To be waste-free you have to stay organisedPixabay

It’s the new year! And all of our social media feeds are filled with ways for us to be better people; Veganuary, fitness regimes and videos on ‘How to wake up at 5am every day’. Most of these fads we know won’t last even into February - I mean 5am? I had almost completely forgotten there were two 5 o’clocks in a day!

Despite this, for the past week I attempted to live ‘waste-free’; classing ‘waste’ as anything unrecyclable or realistically non-reusable. I mean, we can all pretend we’ll use that plastic cup again one day, but we all know we’re only lying to ourselves.

So here are my tips, my downfalls and what I learnt!

You HAVE to be organised

As a person who is always running late, organisation in terms of meal prep has never been my strong suit. However, I never realised quite how many meal-deals I bought before consciously being aware of my waste production.

A lot. I eat a lot.

Although sandwich packets are recyclable (if you remove the plastic covering section), crisps and chocolate packets are generally not. This being on top of the plastic bottles that of course must accompany. This week meant the making of butties in the Tupperware bought from Ikea for uni that has been untouched up till now (sorry Mum!) and my reusable water bottle coming everywhere with me.

Overall, it was a lot easier than I thought, requiring an emergence from my bed only ten minutes earlier than usual, with the additional bonus of me saving around ten pounds a week! Winner winner waste-free dinner? 

 Remember your water!

At Cambridge there are water coolers literally everywhere- thirst be gone! The downside to this however, is the stack of plastic cups which accompany it- turtles be gone?

By cutting back and being more aware of what we’re consuming and where we’re putting it, we can make all of 2019 as waste-free as possible!

I confess I am an abuser of this. But this week, with the forceful remembering of my water bottle, I managed to cut down on what I suspect was around five plastic cups a week, which I will most definitely directly correlate with me personally saving five turtles! This was so easy, and a top tip for not forgetting it is always leaving your bottle in your bag. It sounds so obvious, but it means when you’re packing you are reminded to fill it up, and if you don’t it means it’s still there for later in the day.

 Taking your time

This was definitely one of the more difficult aspects of this week’s challenge, as I can usually do my shopping and rubbish disposal super speedily. However, everything I usually buy in my weekly shop has some form of unrecyclable product in it. Finding the alternatives took a bit more googling, a bit more time and a lot more focus on a Sainsbury’s shop than usually required. However, after my shop it felt great that I wasn’t producing waste, and I’m sure after a few weeks the process will quicken as it wouldn’t feel completely new.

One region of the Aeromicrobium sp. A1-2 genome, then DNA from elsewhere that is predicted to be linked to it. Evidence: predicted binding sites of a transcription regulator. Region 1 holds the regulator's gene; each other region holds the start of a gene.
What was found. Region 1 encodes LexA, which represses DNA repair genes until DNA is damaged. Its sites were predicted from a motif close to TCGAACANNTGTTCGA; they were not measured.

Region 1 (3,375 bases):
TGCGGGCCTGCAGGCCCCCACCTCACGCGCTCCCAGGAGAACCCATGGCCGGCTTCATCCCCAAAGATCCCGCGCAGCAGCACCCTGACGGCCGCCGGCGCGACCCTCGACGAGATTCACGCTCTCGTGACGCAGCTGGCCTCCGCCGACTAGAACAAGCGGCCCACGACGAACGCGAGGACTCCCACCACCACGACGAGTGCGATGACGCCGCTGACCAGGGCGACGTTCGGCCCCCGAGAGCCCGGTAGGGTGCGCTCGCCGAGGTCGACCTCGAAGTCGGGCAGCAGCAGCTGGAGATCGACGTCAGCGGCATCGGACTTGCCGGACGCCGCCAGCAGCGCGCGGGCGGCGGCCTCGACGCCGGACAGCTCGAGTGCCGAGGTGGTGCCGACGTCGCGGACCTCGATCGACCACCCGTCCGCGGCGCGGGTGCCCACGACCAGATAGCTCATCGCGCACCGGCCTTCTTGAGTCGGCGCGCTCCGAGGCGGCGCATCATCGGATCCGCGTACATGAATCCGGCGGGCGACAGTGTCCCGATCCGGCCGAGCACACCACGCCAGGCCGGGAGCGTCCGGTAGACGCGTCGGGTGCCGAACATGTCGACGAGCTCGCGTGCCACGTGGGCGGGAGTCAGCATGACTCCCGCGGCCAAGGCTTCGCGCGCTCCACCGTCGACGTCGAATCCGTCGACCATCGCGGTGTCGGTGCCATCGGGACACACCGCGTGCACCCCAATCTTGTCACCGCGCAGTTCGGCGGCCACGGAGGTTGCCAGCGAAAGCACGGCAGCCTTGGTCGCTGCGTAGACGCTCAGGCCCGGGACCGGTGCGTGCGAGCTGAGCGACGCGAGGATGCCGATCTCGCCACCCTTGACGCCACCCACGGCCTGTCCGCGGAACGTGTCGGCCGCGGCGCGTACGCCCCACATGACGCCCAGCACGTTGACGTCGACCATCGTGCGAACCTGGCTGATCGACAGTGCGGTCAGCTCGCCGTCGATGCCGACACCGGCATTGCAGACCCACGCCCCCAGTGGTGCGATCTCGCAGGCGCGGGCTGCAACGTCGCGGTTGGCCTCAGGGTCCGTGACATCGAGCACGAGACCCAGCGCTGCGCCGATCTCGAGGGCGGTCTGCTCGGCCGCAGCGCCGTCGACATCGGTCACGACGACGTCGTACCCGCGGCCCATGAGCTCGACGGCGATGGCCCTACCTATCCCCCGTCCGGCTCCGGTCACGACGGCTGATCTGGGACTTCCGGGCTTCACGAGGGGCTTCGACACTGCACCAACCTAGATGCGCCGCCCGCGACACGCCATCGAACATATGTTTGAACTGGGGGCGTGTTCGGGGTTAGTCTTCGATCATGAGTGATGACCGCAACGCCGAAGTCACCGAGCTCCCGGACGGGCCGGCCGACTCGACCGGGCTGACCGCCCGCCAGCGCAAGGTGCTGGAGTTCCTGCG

Mountain View

All the self care tips I cannot give you

I also found myself doing a split shop between Sainsbury’s and the market. Sainsbury’s fruit and veg has a lot of packaging, and those without it tend to be pricier. So instead I went to the market for my fruit and veg and just took a tote bag. It was cheap and waste free and something I would highly highly recommend! I know it’s a bit more of a pain going to two places, but if it’s waste free and supporting local produce, and to be honest the extra time I spent there would only be lost on binging more Brooklyn 99, I felt it was well worth it.

TIP: even if you aren’t tempted by the enticements of the market, taking your own tote/lunch box for fruit/veg or donuts/muffins/pastries in Sainsbury’s reduces the use of those little plastic bags! Try it!

This week has taught me just how much waste I produce and how simple it can be to reduce it. However, this is not me living in a weird vegan, hippy dippy bubble. Sometimes waste is unavoidable, especially in the consumer setup we have today. Food is given on trains with no recycling bins, bananas are in plastic (that is literally what the peel is for!) and you’re hardly going to bring Tupperware to get your chips from Gardis after a night out. But by cutting back and being more aware of what we’re consuming and where we’re putting it, we can make all of 2019 as waste-free as possible!

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